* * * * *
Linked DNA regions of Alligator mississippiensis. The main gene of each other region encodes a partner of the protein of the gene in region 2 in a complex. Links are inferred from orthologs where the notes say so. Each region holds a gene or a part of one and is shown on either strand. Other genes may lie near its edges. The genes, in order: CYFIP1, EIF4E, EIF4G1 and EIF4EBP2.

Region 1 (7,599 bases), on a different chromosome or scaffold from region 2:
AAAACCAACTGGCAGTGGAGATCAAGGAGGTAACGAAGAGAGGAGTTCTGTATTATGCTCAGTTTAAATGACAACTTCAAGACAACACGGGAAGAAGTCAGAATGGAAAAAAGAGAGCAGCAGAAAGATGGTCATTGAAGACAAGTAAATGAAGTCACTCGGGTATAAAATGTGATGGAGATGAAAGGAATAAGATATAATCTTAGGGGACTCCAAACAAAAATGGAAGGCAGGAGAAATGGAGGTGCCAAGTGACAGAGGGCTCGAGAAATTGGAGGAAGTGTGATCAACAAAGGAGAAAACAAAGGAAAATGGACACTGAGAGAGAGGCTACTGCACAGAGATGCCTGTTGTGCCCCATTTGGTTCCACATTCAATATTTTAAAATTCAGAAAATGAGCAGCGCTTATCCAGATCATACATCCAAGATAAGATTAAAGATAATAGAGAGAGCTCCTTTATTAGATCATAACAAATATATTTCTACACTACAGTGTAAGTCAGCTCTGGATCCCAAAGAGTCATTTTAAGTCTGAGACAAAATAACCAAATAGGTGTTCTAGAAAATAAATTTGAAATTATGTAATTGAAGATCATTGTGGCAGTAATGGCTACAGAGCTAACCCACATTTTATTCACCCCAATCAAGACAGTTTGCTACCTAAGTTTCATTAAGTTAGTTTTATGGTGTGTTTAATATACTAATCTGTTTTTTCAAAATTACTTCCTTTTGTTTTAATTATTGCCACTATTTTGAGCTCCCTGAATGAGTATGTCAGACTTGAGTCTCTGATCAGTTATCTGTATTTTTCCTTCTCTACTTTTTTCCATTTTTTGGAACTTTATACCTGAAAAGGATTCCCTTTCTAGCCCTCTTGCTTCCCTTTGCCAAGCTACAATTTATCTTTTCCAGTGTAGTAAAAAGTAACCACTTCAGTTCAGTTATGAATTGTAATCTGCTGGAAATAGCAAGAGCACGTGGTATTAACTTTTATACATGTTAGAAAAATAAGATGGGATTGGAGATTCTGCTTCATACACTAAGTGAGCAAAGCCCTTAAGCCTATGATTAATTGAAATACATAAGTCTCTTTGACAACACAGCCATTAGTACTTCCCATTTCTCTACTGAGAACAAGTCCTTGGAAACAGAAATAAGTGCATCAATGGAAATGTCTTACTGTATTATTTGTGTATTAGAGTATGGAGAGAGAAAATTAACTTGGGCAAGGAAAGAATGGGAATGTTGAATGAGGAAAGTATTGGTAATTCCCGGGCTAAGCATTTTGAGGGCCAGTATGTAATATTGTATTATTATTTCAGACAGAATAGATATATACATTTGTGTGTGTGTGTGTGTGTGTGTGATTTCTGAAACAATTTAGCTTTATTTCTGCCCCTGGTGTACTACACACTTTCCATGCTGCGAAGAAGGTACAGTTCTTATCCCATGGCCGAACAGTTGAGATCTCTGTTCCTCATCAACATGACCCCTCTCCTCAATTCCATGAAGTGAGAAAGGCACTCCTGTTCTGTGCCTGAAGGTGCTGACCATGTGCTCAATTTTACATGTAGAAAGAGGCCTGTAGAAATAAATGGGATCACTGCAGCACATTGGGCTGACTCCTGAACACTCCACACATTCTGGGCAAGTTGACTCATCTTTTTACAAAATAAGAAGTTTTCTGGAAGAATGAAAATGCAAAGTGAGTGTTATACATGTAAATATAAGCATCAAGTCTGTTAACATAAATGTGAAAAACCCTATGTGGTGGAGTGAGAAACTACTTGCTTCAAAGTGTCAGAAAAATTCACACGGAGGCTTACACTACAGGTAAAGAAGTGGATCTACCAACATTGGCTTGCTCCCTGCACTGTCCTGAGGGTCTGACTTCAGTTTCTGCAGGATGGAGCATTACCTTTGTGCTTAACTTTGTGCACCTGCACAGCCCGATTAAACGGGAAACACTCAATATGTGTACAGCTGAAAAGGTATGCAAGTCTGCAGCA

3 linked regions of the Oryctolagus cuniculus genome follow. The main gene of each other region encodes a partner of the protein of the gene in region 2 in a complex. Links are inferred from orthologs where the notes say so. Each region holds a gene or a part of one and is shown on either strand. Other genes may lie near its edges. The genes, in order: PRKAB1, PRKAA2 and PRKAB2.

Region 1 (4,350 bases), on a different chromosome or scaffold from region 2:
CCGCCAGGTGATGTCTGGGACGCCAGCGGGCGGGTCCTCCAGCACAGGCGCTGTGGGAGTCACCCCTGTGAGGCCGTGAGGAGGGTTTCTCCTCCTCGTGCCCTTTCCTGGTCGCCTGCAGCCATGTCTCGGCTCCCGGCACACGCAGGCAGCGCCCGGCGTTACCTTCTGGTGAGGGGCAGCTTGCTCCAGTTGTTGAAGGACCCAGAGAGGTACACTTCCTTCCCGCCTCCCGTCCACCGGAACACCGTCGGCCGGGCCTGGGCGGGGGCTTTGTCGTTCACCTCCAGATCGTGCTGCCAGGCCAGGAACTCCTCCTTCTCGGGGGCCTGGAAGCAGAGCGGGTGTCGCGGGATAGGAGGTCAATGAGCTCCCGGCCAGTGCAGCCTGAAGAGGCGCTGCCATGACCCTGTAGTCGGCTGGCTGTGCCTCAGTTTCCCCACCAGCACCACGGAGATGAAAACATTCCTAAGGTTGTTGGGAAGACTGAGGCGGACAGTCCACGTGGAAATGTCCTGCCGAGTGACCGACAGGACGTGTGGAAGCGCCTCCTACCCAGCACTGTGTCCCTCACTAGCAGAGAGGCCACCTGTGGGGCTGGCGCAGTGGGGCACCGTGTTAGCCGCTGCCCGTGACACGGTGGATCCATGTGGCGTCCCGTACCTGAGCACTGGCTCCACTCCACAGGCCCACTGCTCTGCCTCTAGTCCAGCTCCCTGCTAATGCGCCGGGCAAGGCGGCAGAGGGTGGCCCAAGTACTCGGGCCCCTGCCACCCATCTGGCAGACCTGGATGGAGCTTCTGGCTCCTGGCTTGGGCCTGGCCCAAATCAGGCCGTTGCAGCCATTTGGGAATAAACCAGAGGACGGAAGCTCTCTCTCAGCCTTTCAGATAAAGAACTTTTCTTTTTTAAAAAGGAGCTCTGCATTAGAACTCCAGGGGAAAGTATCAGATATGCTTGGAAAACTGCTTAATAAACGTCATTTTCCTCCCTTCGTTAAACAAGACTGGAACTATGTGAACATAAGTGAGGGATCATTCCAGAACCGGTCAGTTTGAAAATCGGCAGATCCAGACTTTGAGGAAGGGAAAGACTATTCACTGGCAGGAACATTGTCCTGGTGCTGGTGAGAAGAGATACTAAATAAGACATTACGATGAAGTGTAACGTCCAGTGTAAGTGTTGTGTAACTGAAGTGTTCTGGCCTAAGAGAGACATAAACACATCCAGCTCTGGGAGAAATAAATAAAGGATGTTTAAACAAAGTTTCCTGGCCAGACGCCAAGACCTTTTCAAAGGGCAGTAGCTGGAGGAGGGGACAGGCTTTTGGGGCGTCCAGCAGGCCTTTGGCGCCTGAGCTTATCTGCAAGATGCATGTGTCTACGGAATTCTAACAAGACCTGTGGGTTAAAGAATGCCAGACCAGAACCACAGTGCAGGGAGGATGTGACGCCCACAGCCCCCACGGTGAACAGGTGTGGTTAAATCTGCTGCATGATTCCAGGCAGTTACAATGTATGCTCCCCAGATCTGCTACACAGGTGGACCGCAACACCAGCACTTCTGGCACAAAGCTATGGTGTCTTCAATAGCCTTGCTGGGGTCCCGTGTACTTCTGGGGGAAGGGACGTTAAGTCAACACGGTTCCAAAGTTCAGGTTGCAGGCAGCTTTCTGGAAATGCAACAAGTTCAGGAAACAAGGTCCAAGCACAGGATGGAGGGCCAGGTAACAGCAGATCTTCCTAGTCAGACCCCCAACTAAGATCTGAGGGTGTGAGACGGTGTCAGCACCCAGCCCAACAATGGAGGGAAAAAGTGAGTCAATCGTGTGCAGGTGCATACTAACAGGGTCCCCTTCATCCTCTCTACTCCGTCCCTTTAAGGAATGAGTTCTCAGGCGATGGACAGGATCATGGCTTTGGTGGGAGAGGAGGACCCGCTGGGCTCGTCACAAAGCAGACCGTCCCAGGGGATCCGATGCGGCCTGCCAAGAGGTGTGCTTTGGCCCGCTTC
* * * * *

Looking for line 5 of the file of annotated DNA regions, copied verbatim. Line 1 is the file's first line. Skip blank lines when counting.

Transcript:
Region 1 (4,350 bases), on a different chromosome or scaffold from region 2: